How To Cut Energy Use In The Home And Office
Today, property owners want to know how to reduce their energy costs. The motivation to use less energy at home and in the office is to reduce expenses and be more environmentally friendly.
In this property talk blog post, we have researched the following questions and have some interesting answers for you.
- What actions will reduce residential and commercial real estate energy use?
- How can less electricity be used for heating and cooling to reduce carbon emissions?
How Buildings Use Energy
Before answering these questions, let’s consider what we use energy for in buildings. While some uses of energy sources in buildings are obvious, many are not. Let’s look at the more prevalent uses of energy indoors.
Heating and Cooling
There was a time when humans were more resilient to temperature fluctuations due to our living conditions in structures that weren’t well insulated nor had the means to heat or cool. Today we need a more consistent temperature when we are indoors.
The optimum indoor temperature does vary from region to region. For example, if you live in Nigeria, the ideal room temperature will be between 26 – 28 °C (79 – 82°F). Whereas in the USA, the UK, and Europe as well as Australia and New Zealand, typically a cooler room temperature of between 18 – 22 °C is recommended.
Energy maintains comfortable temperatures inside buildings through heating and cooling systems. This can account for a significant portion of a building’s energy consumption.
How are you providing hot water to your home or office? Hot water is used mainly in kitchens, bathrooms, and laundries. With more bathrooms comes more hot water use.
Some homes and buildings may have air circulation systems and air conditioning or HVACs. These systems are air transfer units, and they, too, need a source of energy to operate.
Lighting in all its forms, both indoors and externally, uses a lot of energy. Lighting up a commercial building or landscaping as well as pathways and stairs, are high energy users.
Video cameras, sensors, alarms, and automatic gates also use a lot of energy, especially when video recordings are 24 hours a day.
Many devices and appliances are zapping power in the home and office, i.e., using energy even when not activated. Consider how many power sockets are in use with some appliance or device in your home or office. You’ll be surprised at how many you’ve got using energy every minute of the day.
Homes and buildings with elevators and escalators need an energy source to operate.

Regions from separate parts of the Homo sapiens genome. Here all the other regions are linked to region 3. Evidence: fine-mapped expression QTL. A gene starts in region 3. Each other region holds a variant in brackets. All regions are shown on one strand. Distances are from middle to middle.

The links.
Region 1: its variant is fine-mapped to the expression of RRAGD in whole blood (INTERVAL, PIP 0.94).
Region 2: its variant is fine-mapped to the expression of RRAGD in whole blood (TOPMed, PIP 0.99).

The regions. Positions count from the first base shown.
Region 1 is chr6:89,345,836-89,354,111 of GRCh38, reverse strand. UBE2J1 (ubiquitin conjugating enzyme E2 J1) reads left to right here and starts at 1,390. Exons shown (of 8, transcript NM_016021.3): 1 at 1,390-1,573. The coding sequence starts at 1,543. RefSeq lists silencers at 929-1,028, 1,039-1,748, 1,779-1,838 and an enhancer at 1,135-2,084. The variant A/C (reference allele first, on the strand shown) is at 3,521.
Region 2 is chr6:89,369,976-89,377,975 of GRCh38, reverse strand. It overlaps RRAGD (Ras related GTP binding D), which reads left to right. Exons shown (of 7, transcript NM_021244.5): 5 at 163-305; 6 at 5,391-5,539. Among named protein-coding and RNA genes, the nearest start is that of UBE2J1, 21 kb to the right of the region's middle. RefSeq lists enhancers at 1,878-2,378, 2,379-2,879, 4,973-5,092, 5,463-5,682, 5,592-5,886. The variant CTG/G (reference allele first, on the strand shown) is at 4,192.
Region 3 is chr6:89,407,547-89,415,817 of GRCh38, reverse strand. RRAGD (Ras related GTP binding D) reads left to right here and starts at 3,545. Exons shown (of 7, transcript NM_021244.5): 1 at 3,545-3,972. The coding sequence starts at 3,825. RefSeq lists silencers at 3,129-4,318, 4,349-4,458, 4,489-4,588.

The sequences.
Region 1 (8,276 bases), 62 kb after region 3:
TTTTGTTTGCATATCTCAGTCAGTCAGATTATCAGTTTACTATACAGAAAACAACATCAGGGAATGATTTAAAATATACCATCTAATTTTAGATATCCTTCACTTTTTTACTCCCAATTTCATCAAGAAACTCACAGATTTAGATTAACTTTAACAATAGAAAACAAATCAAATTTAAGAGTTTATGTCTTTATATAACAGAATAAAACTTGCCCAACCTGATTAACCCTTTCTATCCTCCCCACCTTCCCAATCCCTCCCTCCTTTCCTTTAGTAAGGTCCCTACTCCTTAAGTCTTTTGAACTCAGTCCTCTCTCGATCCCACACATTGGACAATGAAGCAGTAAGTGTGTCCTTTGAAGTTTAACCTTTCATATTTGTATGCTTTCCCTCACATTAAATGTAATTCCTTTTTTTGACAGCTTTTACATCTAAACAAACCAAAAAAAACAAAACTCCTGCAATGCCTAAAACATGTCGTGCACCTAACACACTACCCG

Garden walls, rooftop gardens
A big trend in 2023 and beyond is wall gardens for aesthetics and improving air quality. Commercial buildings install wall gardens to attract tenants; however, they need an energy source to keep them watered. Plus, some watering systems use automation and robots, which also need an energy source to operate.
How To Reduce Energy Use
Several actions can be taken to reduce energy use in residential and commercial real estate, including:
- Upgrade to energy-efficient appliances
- Improve insulation
- Use programmable thermostats
- Use natural ventilation
- Use renewable energy sources
- Optimize lighting
- Adopt green building practices
Upgrade to energy-efficient appliances
Replacing old appliances with energy-efficient ones can significantly reduce energy use. Look for products with Energy Star labels certified to use less energy than standard models.
Adding insulation to attics, walls, and floors can help reduce energy loss and improve energy efficiency. Sealing air leaks around doors and windows can also help reduce energy use. Double or triple-glazed windows and doors will reduce heat loss. Older homes and buildings can also use retro-glazing, which adds another glass layer to the existing window or door. Older buildings choose retro-glazing to keep the traditional window and door architecture aesthetic.
Use programmable thermostats
Programmable thermostats can reduce heating and cooling when buildings are not in use or during off-peak hours.
Use natural ventilation
Opening windows and using fans in warmer weather can help cool buildings naturally, reducing the need for air conditioning.
Use renewable energy sources
Installing solar panels or wind turbines can help buildings generate electricity and reduce dependence on grid-supplied energy.
Use LED lighting that is more energy-efficient and lasts longer than traditional incandescent bulbs. Install occupancy sensors and daylight sensors to reduce lighting usage in unoccupied areas.
Adopt green building practices
Incorporate sustainable building materials and design practices that promote energy efficiency, water conservation, and indoor air quality.
Some additional steps can be taken to reduce electricity use for heating and cooling.
Use automation systems for watering wall gardens and activating room lighting using heat sensors. Install a programmable thermostat to automatically adjust temperature settings during off-peak hours. Seal air leaks and improve insulation to reduce heating and cooling loss.
Use natural ventilation to cool buildings during warmer weather, for example, vents and exhaust pipes that circulate air from winds. Install high-efficiency heating and cooling systems like heat pumps or geothermal systems.
Consider using passive solar design techniques, such as orienting buildings to take advantage of the sun’s natural warmth and light. Use shading devices, such as awnings or trees, to block direct sunlight during summer.
Regularly maintain and clean heating and cooling systems to ensure they operate efficiently.
Reducing energy use to save money and also get the benefit of being more environmentally friendly is achievable in every home and building.
By implementing the abovementioned measures, your residential and commercial buildings can significantly reduce energy use and carbon emissions.